The 2017 AIPPI World Congress took place last week in Sydney. In spite of the distance, I was intellectually connected with the participants who discussed the Belgian report on « Quantification of monetary relief », to which I contributed with a group of colleagues.

Our report is available on the AIPPI website and offers a comprehensive overview of the compensation system in IP disputes in Belgium.

This report discusses how Directive 2004/48 on the enforcement of IP rights is implemented under Belgian law. It also offers an extensive survey of the Belgian case law regarding monetary relief,  providing guidelines as to the quantification methods used by courts and an overview of the damages usually granted.

We also addressed the kinds and types of evidence accepted under Belgian law for proving the quantum of actual loss. We gave a particular focus to a specific mechanism provided by the Belgian Judicial Code to secure evidence in IP disputes: the « descriptive seasure ». This very efficient device aims in the first place at describing in detail (suspected) acts of counterfeit and thereby providing the rightholder with a strong evidence of the infringement. The descriptive-seizure is granted on an ex parte basis, i.e. without the alleged infringer being heard, so as to maintain an invaluable element of surprise.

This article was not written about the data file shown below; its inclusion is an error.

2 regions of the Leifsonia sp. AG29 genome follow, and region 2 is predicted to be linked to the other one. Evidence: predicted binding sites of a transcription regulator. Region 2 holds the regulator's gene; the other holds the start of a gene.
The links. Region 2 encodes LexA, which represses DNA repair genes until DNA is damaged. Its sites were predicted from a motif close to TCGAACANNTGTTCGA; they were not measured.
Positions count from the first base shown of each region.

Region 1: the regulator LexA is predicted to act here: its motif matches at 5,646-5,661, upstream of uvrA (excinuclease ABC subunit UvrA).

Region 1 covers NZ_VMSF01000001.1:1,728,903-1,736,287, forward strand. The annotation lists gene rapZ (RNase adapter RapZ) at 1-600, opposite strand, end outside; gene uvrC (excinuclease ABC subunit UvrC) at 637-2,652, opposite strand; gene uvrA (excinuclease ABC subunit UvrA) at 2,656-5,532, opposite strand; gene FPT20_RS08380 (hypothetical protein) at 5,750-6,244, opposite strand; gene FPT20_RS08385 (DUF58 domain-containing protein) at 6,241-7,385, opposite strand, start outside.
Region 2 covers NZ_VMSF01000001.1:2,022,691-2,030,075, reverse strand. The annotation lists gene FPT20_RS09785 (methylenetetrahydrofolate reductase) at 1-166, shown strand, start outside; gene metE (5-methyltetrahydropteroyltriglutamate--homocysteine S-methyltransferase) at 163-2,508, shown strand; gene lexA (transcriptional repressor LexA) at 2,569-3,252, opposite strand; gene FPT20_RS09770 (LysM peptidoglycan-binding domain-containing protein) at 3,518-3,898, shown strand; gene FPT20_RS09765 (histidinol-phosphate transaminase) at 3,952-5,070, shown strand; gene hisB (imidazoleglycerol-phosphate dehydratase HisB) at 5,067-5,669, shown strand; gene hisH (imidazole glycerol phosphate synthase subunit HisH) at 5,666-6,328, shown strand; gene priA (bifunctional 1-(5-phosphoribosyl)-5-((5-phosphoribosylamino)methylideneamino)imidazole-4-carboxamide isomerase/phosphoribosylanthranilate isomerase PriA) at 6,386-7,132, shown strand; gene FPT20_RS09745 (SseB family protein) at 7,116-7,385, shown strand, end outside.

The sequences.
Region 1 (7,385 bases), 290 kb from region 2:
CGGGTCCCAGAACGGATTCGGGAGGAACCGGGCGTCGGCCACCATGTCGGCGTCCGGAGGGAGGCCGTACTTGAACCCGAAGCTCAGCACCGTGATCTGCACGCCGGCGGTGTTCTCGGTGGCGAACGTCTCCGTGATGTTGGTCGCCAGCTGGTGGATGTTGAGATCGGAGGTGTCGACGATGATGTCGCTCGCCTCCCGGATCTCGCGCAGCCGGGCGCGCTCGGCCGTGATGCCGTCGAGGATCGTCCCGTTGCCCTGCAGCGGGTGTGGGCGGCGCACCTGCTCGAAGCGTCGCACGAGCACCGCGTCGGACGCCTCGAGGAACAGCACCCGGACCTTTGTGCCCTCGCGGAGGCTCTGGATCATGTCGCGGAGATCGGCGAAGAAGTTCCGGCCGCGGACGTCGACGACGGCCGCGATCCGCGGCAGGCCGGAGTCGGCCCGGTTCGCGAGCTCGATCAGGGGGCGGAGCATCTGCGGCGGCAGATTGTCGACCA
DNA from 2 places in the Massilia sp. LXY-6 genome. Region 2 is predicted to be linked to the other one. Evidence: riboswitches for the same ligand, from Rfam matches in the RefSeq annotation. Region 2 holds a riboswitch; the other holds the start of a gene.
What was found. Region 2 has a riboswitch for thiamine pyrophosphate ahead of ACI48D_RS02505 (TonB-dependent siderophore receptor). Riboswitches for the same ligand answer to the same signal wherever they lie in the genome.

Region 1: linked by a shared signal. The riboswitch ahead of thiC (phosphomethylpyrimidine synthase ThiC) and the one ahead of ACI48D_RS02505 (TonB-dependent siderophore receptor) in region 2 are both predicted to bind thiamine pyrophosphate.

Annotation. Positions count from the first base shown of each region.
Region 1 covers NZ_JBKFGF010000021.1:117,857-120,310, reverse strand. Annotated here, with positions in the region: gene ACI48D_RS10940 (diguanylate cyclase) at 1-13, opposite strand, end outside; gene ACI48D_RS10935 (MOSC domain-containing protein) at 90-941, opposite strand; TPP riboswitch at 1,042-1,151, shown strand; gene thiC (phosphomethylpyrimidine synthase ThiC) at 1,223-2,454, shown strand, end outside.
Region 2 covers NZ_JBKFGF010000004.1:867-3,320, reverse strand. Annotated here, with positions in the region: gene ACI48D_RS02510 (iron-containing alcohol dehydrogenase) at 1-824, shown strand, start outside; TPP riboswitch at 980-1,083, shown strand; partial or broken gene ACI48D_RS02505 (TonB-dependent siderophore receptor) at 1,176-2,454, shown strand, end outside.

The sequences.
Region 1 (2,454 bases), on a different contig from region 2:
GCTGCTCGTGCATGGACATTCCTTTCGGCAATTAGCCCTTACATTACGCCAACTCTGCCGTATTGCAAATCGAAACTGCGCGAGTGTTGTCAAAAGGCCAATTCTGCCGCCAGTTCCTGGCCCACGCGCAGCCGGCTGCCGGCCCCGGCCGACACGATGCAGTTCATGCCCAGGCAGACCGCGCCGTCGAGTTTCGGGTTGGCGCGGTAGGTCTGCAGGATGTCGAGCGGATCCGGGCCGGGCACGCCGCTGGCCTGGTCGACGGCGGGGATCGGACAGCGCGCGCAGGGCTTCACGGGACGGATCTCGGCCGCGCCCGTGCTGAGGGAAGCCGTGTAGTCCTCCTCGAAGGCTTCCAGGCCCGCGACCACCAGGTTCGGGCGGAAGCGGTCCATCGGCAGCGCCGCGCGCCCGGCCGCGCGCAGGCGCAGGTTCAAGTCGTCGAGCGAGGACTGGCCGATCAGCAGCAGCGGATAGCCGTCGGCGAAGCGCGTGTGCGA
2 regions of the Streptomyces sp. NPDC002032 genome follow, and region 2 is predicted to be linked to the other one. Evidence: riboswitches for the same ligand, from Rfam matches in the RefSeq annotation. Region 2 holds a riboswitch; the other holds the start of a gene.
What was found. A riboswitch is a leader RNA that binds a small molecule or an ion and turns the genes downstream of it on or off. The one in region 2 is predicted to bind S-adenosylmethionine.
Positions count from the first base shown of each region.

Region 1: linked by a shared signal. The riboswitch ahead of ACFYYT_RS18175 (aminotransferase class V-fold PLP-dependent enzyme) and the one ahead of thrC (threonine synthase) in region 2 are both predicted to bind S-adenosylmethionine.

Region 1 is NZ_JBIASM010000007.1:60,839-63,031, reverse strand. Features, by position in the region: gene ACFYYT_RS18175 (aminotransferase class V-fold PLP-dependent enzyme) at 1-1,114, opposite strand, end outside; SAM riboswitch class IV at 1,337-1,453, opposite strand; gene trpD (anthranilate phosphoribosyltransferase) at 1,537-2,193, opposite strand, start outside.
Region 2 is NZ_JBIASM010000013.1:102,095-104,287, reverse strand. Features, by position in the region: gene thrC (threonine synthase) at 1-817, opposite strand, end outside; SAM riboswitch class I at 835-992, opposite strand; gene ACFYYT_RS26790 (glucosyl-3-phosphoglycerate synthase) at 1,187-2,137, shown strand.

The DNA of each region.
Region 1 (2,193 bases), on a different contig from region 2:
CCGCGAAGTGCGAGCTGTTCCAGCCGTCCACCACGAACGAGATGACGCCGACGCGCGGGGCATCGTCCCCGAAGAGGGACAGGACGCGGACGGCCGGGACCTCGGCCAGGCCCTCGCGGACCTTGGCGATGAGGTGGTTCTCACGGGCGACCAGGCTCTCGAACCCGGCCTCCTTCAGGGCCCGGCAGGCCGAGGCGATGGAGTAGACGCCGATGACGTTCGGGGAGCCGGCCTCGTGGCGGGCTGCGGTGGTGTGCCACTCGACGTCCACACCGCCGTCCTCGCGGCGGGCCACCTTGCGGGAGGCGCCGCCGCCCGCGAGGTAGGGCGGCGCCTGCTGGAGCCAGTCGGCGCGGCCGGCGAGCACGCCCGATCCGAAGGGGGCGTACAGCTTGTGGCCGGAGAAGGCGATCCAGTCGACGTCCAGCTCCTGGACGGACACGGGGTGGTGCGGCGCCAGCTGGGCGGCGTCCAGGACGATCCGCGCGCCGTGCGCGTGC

As a conclusion, it should be noted that Belgian courts do grant significant damages in certain cases, hence offering appropriate relief in IP disputes. Nevertheless, the claim should be supported by tangible and reasoned evidence of the damage suffered. For this purpose, it is advisable for right owners to secure evidence of the infringement and its extent at an early stage, for instance by means of a descriptive-seizure.

Please feel free to contact me for more information about descriptive seizure and infringement proceedings in Belgium.


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